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Beyond the Stigma

Let's get beyond the stigma and start saving ourselves because we are worth it

Resilience

 

Definition:  The ability to recover quickly from setbacks; the ability of matter to spring back quickly in to shape after being bent, stretched, or deformed


Life is hard – Working in the public safety field does not make it any easier.  The public expects us to be robots, lacking empathy and emotion.  Here is our reality – we are humans.  We do bleed, we do cry, we do feel.

 
Our job is to ensure every day that we are mentally, emotionally and physically prepared for our jobs.  We must make keeping ourselves mentally sound a priority, just as we qualify on the range, brush our teeth regularly, etc.


It is okay to feel like crap for a little while after a big incident; it’s how long we feel like crap that we need to pay attention to.  If you are experiencing stress responses for five weeks or longer after an incident or after returning home from deployment; SEEK PROFESSIONAL HELP!!  Just as we go to a barber, dentist, tax accountant, etc., sometimes the stress we are under is too much.  Seeking assistance from a professional does not mean you are weak – it means you realize your limits.

 

Let’s get rid of the stigma that stops those in uniform from receiving the help
they need and deserve!

ENHANCING OUR RESILIENCE – It is easy; just do it!  There is no magic pill (no…alcohol is a temporary solution, it works ‘til it no longer works):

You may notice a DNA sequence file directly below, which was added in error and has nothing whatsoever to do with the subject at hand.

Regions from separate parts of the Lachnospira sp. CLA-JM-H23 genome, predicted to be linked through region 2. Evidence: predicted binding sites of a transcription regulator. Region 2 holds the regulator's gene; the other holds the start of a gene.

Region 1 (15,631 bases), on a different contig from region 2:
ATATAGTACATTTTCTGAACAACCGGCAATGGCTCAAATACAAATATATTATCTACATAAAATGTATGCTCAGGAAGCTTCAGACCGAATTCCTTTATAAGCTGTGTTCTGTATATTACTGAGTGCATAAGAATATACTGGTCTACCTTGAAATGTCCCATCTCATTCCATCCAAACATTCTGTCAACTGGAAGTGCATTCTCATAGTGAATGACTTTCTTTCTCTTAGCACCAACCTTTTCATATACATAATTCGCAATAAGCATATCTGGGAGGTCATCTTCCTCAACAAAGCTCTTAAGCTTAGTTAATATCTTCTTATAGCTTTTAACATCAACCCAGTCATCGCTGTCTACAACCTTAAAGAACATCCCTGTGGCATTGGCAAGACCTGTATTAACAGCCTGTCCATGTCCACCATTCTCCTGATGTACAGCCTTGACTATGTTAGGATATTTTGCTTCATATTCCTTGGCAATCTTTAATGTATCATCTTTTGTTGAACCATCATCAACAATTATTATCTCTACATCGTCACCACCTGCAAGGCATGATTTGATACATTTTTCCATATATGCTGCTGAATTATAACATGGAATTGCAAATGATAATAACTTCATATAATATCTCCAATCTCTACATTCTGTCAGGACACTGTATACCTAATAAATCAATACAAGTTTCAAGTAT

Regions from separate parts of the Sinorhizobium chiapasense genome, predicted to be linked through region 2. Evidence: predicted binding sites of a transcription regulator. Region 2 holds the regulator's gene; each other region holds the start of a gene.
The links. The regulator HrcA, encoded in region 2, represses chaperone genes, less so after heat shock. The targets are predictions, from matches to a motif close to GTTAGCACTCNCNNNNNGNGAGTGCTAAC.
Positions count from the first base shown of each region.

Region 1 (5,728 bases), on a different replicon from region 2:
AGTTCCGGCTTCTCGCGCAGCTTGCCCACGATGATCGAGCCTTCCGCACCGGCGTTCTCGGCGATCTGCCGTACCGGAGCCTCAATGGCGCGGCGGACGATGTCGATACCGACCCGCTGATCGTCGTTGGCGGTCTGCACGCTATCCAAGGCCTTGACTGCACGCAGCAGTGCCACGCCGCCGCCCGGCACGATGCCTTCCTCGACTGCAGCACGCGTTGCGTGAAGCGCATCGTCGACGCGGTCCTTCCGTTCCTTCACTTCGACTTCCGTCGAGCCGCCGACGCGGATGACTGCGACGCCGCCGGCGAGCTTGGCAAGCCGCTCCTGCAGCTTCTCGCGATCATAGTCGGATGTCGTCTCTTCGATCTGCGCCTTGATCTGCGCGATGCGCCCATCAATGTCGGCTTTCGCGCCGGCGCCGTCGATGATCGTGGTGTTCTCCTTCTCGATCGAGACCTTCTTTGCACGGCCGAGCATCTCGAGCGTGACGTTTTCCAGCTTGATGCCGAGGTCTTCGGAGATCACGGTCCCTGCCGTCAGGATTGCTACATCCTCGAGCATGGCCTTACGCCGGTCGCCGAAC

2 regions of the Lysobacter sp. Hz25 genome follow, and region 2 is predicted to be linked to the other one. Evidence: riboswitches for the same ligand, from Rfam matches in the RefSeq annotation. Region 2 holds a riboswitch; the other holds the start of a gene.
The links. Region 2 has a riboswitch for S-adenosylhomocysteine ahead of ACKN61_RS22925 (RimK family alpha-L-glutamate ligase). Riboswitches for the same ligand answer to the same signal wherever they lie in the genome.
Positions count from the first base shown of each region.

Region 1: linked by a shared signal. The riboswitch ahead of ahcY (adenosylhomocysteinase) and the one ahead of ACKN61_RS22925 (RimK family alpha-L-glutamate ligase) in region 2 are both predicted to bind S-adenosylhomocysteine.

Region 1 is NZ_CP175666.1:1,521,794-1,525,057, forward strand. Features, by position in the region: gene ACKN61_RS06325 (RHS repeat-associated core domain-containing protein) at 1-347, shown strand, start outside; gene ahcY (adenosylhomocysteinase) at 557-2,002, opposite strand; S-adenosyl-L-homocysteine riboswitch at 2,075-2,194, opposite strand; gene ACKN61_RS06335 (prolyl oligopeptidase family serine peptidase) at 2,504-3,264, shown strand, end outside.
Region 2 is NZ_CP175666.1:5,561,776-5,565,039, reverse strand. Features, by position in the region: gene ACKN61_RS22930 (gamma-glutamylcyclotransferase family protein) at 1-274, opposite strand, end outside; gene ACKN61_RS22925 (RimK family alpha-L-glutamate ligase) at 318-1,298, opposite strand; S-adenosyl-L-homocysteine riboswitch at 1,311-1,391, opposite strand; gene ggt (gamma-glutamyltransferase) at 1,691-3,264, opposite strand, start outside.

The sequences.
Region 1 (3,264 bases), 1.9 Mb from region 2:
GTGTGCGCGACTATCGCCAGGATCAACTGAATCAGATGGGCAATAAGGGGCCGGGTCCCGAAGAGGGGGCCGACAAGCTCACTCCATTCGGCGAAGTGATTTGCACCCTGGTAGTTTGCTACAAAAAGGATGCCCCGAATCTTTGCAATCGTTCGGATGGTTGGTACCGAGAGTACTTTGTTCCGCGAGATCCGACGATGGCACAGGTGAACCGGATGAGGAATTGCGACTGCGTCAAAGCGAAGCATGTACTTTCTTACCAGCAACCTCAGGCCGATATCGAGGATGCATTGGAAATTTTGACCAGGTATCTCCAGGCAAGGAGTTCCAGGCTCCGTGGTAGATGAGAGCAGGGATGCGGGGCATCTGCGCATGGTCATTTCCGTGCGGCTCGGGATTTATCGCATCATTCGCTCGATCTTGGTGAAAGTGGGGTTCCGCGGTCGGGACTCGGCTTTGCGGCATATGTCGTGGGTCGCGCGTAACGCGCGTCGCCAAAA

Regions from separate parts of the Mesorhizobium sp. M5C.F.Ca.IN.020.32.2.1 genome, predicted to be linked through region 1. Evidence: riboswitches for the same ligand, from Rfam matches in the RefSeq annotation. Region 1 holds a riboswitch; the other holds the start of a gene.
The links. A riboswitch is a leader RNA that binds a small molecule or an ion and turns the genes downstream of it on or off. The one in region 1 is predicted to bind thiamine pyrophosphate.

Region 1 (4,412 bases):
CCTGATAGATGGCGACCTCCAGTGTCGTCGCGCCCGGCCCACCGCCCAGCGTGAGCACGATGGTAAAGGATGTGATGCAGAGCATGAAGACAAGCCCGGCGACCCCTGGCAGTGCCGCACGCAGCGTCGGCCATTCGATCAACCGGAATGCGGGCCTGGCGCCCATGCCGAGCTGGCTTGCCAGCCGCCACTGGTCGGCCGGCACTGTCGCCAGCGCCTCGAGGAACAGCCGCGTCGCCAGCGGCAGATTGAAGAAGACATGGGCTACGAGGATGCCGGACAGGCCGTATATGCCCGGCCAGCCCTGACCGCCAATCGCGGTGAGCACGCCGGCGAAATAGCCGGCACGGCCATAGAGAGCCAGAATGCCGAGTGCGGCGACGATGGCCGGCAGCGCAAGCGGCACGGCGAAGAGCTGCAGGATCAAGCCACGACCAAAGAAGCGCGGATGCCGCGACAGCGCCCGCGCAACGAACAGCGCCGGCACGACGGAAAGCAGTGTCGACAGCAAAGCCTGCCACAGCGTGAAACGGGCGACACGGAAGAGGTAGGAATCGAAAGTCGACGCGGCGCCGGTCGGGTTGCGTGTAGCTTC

•  Sleep:   Get 7-9 hours of sleep per day.  Your body needs to recoup the cells it lost during an average day or a day in which you fought for your life.
    • Exercise:   One of the best ways to eliminate the chemical dump in your system after a big call.  Get off your ass and do something physical.  Quit making excuses.  Quit trying to find time – make time.
    • Breathe:  Practice combat (tactical) breathing until it becomes a habit.  Breathe in for 4 counts, hold for 4 counts, and let the air out for 6 counts – repeat.  4x4x6, 6x6x8 … whatever, just start doing it.  Do it when you’re in an argument with your significant other, your kids, your boss.  It will come in handy when you’re dealing with the media, a drawn out incident, lengthy rescue, etc.  See Lt. Colonel Dave Grossman for more information.
    • Water: Greatly increase your water intake after a critical incident.  This is another great tool to wash out the chemical dump that occurred during your incident.  Imagine your body as your gas tank.  Will your car do well if you poured sugar, caffeine and alcohol in to its tank? 
    • Participate in life.  Have hobbies and interests outside of your job. Do not let the job run your life. 
    • Accountability:  Have people in your life that have the guts to call you on your bullshit.  When you start to isolate, do you have someone who will get your lazy butt outside and doing something physical?